Monthly Archives: December 2011

Self-Healing Electronics Could Work Longer and Reduce Waste


ScienceDaily (Dec. 20, 2011) — When one tiny circuit within an integrated chip cracks or fails, the whole chip — or even the whole device — is a loss. But what if it could fix itself, and fix itself so fast that the user never knew there was a problem?

A team of University of Illinois engineers has developed a self-healing system that restores electrical conductivity to a cracked circuit in less time than it takes to blink. Led by aerospace engineering professor Scott White and materials science and engineering professor Nancy Sottos, the researchers published their results in the journal Advanced Materials.

“It simplifies the system,” said chemistry professor Jeffrey Moore, a co-author of the paper. “Rather than having to build in redundancies or to build in a sensory diagnostics system, this material is designed to take care of the problem itself.”

As electronic devices are evolving to perform more sophisticated tasks, manufacturers are packing as much density onto a chip as possible. However, such density compounds reliability problems, such as failure stemming from fluctuating temperature cycles as the device operates or fatigue. A failure at any point in the circuit can shut down the whole device.

“In general there’s not much avenue for manual repair,” Sottos said. “Sometimes you just can’t get to the inside. In a multilayer integrated circuit, there’s no opening it up. Normally you just replace the whole chip. It’s true for a battery too. You can’t pull a battery apart and try to find the source of the failure.” Continue reading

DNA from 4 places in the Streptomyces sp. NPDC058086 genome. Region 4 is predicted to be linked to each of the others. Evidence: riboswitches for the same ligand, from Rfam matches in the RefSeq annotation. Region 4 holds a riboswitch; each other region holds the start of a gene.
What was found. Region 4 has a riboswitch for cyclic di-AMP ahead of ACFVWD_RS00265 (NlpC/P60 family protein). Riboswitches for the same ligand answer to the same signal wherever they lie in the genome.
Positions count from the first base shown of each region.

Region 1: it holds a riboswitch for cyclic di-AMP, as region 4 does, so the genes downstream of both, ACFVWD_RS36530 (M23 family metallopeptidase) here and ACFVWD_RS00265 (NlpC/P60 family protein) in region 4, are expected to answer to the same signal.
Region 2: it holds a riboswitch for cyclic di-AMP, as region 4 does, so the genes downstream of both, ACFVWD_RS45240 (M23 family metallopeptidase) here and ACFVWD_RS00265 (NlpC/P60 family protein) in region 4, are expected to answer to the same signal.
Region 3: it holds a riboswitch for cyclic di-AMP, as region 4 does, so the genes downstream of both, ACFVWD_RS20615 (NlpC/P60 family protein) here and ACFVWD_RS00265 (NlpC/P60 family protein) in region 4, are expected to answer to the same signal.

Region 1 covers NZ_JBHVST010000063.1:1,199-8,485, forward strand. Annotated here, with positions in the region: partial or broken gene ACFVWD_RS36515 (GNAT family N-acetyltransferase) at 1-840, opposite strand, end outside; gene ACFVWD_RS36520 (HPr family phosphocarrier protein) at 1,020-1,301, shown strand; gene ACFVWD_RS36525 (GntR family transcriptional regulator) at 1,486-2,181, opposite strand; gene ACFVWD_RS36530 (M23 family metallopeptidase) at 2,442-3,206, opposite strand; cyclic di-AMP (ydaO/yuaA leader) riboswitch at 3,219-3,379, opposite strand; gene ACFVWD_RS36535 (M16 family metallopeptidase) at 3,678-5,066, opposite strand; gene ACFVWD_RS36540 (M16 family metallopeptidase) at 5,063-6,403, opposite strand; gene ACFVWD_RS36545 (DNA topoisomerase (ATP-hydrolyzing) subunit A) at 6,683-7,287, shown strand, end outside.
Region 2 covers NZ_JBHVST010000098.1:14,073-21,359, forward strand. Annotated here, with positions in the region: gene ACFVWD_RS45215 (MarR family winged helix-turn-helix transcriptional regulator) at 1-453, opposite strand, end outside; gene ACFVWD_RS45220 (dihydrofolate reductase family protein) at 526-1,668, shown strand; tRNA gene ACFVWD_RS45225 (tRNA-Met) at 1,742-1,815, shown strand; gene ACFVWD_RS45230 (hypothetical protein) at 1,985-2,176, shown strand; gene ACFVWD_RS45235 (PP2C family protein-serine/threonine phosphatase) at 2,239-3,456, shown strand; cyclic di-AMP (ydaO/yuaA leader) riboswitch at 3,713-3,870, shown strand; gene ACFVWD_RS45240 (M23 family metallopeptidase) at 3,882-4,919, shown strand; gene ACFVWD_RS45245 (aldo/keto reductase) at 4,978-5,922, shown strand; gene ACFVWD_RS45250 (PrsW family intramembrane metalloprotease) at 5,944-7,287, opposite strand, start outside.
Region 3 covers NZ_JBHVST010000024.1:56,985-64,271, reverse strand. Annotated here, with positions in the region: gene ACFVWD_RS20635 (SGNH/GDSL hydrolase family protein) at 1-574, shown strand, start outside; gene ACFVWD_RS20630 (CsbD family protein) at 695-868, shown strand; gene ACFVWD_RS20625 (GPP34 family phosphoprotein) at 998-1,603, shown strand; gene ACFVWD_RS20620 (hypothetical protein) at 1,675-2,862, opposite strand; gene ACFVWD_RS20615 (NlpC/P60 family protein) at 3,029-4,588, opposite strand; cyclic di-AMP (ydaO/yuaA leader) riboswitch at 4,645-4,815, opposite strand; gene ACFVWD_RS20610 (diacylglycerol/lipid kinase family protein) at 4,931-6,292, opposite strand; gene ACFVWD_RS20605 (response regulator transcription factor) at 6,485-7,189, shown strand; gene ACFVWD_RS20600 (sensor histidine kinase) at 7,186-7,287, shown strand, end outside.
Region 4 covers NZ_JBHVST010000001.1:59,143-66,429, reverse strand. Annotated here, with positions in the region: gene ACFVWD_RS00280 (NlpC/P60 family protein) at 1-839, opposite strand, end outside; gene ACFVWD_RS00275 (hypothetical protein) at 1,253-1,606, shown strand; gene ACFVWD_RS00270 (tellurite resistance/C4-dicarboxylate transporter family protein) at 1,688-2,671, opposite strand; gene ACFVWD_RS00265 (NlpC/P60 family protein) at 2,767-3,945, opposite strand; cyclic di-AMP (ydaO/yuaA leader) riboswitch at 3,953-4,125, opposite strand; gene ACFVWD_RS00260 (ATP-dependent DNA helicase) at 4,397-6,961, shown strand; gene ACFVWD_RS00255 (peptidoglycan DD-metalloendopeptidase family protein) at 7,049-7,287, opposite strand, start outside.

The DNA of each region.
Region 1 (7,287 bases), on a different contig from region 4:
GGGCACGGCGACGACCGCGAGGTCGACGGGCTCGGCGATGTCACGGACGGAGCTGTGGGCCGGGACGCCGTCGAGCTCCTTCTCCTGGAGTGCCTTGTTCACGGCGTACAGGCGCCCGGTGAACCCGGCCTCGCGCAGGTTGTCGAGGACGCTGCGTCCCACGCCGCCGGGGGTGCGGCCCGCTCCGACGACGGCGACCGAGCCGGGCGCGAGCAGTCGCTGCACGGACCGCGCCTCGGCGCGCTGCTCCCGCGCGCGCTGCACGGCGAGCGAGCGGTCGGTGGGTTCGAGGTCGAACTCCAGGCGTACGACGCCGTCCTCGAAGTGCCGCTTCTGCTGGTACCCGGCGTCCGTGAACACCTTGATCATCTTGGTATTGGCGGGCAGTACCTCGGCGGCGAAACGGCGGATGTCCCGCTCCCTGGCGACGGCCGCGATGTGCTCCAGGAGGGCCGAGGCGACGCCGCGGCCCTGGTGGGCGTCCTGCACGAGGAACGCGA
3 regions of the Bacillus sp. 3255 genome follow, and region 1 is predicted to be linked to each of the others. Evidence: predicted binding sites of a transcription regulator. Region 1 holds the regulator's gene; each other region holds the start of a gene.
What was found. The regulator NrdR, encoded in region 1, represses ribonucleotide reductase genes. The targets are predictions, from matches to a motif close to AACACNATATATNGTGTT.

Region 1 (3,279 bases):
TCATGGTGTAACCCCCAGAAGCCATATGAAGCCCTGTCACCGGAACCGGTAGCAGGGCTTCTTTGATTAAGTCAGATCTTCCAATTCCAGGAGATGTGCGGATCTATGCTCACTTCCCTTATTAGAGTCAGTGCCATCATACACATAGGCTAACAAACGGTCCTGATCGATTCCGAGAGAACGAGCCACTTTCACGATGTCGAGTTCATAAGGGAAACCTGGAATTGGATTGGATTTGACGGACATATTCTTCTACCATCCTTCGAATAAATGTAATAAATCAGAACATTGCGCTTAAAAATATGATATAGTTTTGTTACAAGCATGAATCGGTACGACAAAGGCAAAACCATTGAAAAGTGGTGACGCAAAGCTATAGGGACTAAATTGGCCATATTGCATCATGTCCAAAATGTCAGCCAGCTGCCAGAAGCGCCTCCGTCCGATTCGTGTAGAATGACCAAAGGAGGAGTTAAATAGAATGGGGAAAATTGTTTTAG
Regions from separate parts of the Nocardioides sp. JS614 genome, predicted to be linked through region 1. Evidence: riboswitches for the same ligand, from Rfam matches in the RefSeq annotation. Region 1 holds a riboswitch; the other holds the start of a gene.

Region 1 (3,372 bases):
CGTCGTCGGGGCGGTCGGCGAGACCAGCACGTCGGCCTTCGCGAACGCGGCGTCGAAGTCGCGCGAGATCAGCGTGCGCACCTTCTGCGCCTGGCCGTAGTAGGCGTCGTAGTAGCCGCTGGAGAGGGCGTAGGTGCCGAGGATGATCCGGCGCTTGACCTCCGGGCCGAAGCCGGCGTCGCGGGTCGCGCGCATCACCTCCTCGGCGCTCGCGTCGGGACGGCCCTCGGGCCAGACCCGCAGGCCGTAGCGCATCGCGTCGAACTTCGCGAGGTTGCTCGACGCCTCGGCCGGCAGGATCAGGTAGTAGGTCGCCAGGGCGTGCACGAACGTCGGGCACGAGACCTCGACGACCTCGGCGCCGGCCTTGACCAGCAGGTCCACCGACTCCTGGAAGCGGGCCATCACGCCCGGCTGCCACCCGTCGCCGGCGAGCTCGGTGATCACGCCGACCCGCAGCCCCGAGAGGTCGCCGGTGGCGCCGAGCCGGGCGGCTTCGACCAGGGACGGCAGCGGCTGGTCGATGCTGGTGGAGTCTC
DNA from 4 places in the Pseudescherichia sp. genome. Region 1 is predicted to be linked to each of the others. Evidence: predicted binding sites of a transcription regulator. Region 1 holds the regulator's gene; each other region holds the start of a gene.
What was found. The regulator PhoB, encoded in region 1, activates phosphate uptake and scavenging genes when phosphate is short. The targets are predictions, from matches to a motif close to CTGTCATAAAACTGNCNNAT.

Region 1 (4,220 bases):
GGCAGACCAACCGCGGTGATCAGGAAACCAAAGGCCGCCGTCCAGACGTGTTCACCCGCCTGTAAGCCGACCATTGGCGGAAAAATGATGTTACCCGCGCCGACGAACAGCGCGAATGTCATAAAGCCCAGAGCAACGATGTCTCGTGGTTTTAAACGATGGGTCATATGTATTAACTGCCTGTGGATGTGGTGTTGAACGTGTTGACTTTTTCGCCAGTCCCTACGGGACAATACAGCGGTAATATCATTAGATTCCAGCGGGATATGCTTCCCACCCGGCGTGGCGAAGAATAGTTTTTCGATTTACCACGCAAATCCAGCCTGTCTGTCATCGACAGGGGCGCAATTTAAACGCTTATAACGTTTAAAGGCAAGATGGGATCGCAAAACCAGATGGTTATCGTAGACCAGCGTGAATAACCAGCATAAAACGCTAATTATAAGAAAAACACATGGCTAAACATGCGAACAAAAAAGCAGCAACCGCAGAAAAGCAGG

More Powerful Supercomputers? New Device Could Bring Optical Information Processing


ScienceDaily (Dec. 22, 2011) — Researchers have created a new type of optical device small enough to fit millions on a computer chip that could lead to faster, more powerful information processing and supercomputers.

The “passive optical diode” is made from two tiny silicon rings measuring 10 microns in diameter, or about one-tenth the width of a human hair. Unlike other optical diodes, it does not require external assistance to transmit signals and can be readily integrated into computer chips.

The diode is capable of “nonreciprocal transmission,” meaning it transmits signals in only one direction, making it capable of information processing, said Minghao Qi (pronounced Chee), an associate professor of electrical and computer engineering at Purdue University. Continue reading

WWEpoliticians


 

 

 

 

‘WWEpoliticians ‘

WE WANT EDUCATED POLITICIANS . . .

(DEADBJ QUOTE)

 

%d bloggers like this: